Canada's return to the World Cup takes a little bit longer, with traffic blamed

DOHA, Qatar — Canada coach John Herdman called it a “hell of a journey to get here.”

He was referring to the 41st-ranked Canadian men’s journey back to the World Cup after a 36-year absence, but it appears he could have been describing his trip to Canada’s first formal news conference at the men’s soccer showcase in Qatar. Herdman and captain Atiba Hutchinson were 41 minutes late to meet the media Tuesday.

Herdman, who is known for his attention to detail, was asked whether the traffic was bad.

“Yeah it was," said the coach, who looked both embarrassed and angry. "It’s been a little bit of a tricky arrival here. It’s your first World Cup, you don’t really want to be keeping the media waiting so our apologies there. But we’ll look into that internally, make sure everything’s clean for the next time through.”

The abbreviated 16-minute news conference came with some good news about star winger Alphonso Davies, who has been dealing with a hamstring injury ahead of Wednesday's high-profile matchup with the second-ranked Belgians.

"Fonzie's fit now," said Herdman. "He's hit his markers. He's ready to go. He was flying in training (Monday), enjoying himself. Canada's in a position now where we can field our strongest team. Everyone's come through well ... it's exciting times for us now. The dark clouds have shifted."

There had also been question marks over veteran goalkeeper Milan Borjan, who felt something in his abdomen during last week's 2-1 win over Japan, and influential midfielder Stephen Eustaquio, who picked up a knock in training before the final warmup game.

Belgium had already announced that Inter Milan star forward Romelu Lukaku, who has 68 goals in 102 internationals, would not be ready for the Canada game due to a hamstring injury. Coach Roberto Martinez said his other 25 players were all fit.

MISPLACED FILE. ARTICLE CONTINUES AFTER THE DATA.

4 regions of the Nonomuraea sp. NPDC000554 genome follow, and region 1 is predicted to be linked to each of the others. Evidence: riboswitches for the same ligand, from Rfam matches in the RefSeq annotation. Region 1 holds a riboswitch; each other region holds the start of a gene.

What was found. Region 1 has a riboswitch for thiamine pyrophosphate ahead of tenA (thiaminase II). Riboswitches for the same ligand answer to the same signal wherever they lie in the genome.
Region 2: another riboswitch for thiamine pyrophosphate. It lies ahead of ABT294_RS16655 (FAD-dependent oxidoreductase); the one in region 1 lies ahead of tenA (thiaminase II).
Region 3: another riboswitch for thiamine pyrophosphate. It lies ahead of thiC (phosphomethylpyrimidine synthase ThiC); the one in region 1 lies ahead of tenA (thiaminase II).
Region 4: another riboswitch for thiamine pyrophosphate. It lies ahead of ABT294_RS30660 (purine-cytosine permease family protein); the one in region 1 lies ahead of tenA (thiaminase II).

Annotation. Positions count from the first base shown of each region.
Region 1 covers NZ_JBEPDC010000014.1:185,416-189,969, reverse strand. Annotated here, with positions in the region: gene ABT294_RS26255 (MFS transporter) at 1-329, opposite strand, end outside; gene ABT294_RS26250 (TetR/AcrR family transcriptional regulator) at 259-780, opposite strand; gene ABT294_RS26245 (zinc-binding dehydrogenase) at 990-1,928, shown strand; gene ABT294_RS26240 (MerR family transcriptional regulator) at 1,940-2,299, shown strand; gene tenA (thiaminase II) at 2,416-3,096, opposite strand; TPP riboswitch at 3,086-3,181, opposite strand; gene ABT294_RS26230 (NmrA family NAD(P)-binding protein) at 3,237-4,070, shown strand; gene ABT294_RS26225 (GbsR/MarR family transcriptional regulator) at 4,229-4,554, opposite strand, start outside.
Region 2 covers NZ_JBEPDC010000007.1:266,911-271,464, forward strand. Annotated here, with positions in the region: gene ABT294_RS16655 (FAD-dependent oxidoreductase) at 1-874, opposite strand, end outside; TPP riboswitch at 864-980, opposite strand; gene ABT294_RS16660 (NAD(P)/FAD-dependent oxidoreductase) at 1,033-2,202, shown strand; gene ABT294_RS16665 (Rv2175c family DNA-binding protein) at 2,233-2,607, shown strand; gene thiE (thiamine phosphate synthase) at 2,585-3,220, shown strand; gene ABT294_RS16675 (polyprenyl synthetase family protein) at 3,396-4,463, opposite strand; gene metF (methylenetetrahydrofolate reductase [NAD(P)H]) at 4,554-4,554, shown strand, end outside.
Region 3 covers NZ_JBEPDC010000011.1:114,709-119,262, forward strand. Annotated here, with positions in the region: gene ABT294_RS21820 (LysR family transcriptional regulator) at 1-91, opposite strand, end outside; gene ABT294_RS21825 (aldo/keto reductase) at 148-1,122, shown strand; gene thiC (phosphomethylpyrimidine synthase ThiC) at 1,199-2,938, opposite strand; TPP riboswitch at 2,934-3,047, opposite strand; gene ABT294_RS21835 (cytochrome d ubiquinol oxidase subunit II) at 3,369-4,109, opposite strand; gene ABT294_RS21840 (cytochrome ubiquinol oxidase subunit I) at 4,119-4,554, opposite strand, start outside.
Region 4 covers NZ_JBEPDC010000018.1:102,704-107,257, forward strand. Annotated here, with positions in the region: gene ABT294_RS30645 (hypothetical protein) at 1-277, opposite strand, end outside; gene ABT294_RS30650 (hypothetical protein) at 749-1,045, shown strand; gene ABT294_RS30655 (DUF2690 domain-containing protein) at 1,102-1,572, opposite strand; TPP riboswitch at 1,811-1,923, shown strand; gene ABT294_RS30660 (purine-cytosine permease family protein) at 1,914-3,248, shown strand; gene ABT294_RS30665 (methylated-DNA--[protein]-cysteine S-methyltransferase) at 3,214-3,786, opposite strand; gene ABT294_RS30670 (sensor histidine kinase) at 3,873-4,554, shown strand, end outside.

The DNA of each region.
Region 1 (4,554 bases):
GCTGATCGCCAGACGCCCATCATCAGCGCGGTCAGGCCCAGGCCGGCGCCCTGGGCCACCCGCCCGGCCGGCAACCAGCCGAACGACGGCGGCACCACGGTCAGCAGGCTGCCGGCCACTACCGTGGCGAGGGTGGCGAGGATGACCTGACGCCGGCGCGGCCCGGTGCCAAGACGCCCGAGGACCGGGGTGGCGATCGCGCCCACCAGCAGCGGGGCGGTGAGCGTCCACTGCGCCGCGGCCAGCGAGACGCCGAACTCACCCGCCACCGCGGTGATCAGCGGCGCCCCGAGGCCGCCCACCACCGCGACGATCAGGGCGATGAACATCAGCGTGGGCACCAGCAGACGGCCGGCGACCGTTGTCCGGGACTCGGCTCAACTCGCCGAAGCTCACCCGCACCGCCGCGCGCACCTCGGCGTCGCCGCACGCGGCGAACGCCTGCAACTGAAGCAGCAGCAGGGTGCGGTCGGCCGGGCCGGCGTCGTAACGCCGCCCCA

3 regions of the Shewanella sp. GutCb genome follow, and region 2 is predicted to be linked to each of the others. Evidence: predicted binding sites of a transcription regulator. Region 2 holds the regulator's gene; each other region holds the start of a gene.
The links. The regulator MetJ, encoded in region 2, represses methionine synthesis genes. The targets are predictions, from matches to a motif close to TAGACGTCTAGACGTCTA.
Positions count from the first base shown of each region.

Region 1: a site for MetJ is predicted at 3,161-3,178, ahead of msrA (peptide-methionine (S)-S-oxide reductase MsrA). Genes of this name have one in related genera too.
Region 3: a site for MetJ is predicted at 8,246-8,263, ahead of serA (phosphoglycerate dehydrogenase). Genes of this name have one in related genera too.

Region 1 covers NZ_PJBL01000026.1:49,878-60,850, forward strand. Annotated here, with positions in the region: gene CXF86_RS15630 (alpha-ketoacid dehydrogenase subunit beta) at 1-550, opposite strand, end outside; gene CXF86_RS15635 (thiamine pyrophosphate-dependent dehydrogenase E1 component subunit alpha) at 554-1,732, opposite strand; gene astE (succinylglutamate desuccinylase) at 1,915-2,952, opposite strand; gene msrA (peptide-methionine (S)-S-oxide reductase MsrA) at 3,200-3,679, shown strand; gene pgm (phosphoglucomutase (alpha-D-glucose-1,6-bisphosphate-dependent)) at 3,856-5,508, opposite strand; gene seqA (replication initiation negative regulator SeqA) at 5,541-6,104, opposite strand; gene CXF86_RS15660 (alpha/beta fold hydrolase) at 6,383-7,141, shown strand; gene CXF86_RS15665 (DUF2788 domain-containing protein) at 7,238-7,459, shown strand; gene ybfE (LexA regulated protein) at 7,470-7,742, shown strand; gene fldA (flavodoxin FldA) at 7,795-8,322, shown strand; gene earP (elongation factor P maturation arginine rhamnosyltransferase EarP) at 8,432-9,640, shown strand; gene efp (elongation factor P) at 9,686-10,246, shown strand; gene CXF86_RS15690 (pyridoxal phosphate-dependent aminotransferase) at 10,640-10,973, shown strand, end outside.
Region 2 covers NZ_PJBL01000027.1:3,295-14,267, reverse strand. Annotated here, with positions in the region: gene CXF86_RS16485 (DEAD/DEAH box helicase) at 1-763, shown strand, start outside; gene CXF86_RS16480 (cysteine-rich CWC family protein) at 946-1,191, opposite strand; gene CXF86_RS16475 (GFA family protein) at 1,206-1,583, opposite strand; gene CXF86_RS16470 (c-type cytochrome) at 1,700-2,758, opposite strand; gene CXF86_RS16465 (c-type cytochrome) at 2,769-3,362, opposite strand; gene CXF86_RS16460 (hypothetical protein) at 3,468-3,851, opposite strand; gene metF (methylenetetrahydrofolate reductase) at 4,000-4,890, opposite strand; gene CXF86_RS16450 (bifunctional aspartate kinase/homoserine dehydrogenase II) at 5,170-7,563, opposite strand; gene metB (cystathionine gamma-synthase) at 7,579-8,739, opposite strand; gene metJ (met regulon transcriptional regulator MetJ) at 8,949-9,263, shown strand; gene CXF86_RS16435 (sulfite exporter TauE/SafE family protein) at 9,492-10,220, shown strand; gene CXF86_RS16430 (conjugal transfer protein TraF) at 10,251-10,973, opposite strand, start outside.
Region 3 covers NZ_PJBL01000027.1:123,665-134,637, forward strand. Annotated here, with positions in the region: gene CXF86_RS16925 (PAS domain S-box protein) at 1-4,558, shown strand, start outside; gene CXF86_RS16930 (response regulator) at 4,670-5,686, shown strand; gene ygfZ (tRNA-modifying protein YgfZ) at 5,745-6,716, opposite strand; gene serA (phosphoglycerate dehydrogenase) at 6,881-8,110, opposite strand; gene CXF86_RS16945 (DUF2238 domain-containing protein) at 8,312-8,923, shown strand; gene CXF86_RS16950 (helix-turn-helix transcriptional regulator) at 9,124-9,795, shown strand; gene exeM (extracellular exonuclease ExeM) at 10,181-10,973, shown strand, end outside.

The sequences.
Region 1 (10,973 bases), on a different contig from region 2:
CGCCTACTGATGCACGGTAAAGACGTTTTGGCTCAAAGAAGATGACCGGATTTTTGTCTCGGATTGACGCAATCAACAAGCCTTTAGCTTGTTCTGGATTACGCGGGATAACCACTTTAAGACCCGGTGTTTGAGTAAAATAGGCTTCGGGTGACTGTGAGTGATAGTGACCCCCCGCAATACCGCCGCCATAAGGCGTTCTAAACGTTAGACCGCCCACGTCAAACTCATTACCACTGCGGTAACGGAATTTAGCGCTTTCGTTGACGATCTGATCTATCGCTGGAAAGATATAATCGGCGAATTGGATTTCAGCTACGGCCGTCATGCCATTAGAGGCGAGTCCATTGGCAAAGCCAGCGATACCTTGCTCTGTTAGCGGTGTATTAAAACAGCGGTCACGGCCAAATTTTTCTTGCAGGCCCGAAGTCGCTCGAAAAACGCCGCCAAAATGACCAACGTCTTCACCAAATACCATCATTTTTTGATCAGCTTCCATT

The Canadian pre-match news conference was supposed to start at 3:30 p.m. local time at the tournament's main press centre with the Belgians slated to follow at 4:15. But when the Canadians failed to show, a FIFA organizer said Belgium would go first.

Then the 100-plus media were told Canada had finally arrived and would go first. The Canadian news conference eventually started at 4:11.

Belgian defender Jan Vertonghen eventually took the stage at 4:30, followed by Martinez.

While the Canadian men topped CONCACAF in qualifying, they know they face a next-level challenge here.

"It's a different stage now," said defender Steven Vitoria. "Defensively, attacking, we've just been working hard to close whatever gaps we can ... Just focused on our preparation, knowing that — and our coach was clear with that — what got us here is not going to get us where we want to go."

The World Cup campaign starts with a formidable hurdle for Canada.

The Belgians were ranked No. 1 in the world from October 2018, when they dislodged France, until March 2022 when Brazil took over top spot.

FIFA honoured both Belgium and Canada at the end of 2021 — Belgium for topping the rankings for the fourth year in a row while Canada, then ranked 40th was named the year’s "Most Improved Side" for picked up 130.32 ranking points over the 12-month period.

Canada has since dropped one rung in the ratings, with only five teams in the World Cup field sporting a worse ranking.

"Coming into a game like this, we don't have a great amount to lose," said Herdman. "Just a genuine opportunity to make it our cup final. And that's what it is for Canada."

There is "an element of no fear ... given it's all new to us," he added.

In contrast, Belgium is making its 14th appearance at the finals.